Plusnet customers SWAMPED by spam but BT-owned ISP dismisses data breach claims

Refuses to notify watchdog despite subscribers' fears


BT-owned ISP Plusnet has rebuffed concerns from customers who are worried that their email accounts have been compromised by spammers.

Despite the protests, at time of writing, Sheffield-based Plusnet was yet to turn itself into the UK's data watchdog – even just as a symbolic gesture to placate subscribers who fear that a possible data breach had occurred.

Register reader Simon tipped us off about what some suspected was a security gaffe on Plusnet's email system. He told us:

On 14th November a number of Plusnet customers started receiving marketing emails from a US company on email addresses they have given to Plusnet for billing purposes.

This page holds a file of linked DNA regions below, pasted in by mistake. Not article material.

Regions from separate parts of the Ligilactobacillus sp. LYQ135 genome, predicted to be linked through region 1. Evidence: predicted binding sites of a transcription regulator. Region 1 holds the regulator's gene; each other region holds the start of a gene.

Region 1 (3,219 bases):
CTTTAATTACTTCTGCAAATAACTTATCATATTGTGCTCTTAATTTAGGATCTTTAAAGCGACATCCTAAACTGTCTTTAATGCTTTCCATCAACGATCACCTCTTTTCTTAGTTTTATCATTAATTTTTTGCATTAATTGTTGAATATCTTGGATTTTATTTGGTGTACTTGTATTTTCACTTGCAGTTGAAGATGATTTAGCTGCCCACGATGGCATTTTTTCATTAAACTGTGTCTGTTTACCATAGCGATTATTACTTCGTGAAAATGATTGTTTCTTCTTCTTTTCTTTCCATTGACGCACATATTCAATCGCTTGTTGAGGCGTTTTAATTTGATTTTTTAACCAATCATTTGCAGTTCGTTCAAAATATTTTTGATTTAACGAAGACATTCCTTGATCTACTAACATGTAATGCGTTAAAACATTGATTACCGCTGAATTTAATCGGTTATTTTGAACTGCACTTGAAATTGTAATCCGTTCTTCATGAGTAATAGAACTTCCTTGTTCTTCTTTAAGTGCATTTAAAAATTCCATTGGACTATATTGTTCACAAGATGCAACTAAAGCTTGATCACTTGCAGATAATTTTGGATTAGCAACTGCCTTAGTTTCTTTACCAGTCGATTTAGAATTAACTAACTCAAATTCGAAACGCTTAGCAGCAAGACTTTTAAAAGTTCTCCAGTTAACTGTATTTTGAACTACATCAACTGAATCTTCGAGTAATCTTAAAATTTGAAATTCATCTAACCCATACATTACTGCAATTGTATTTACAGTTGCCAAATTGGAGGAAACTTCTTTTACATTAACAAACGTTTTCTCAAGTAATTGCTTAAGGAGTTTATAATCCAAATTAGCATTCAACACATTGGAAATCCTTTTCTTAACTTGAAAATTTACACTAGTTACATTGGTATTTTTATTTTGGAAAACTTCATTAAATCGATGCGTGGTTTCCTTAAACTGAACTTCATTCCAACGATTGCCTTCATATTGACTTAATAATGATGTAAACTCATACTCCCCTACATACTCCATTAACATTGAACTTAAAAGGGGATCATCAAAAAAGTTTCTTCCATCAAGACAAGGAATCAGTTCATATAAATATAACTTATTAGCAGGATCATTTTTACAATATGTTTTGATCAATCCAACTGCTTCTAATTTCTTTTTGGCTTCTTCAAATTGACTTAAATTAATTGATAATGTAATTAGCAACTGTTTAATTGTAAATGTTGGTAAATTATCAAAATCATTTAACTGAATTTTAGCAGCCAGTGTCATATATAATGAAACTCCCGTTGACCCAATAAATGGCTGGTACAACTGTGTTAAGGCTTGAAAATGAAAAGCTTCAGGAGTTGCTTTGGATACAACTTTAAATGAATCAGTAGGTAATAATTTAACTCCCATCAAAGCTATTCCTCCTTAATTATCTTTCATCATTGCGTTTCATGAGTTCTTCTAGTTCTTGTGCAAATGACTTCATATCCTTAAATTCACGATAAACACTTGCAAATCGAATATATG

These customers say they have never given these email addresses to anyone else and are not receiving the same marketing messages to any other email address.

The only apparent conclusion is someone has obtained the billing email addresses of Plusnet customers.

However, despite a 14-page-long discussion thread on the telco's support forum, Plusnet has refused to accept responsibility for the spam attack.

Simon noted to El Reg: "As an ISP, they have an obligation to report data losses to the Information Commissioner's Office [ICO] and are currently refusing. Not a very responsible attitude on their part, given they are meant to be the cuddly face of internet access."

Indeed, we contacted Britain's information cops to flag up the complaints about a possible data gaffe at Plusnet.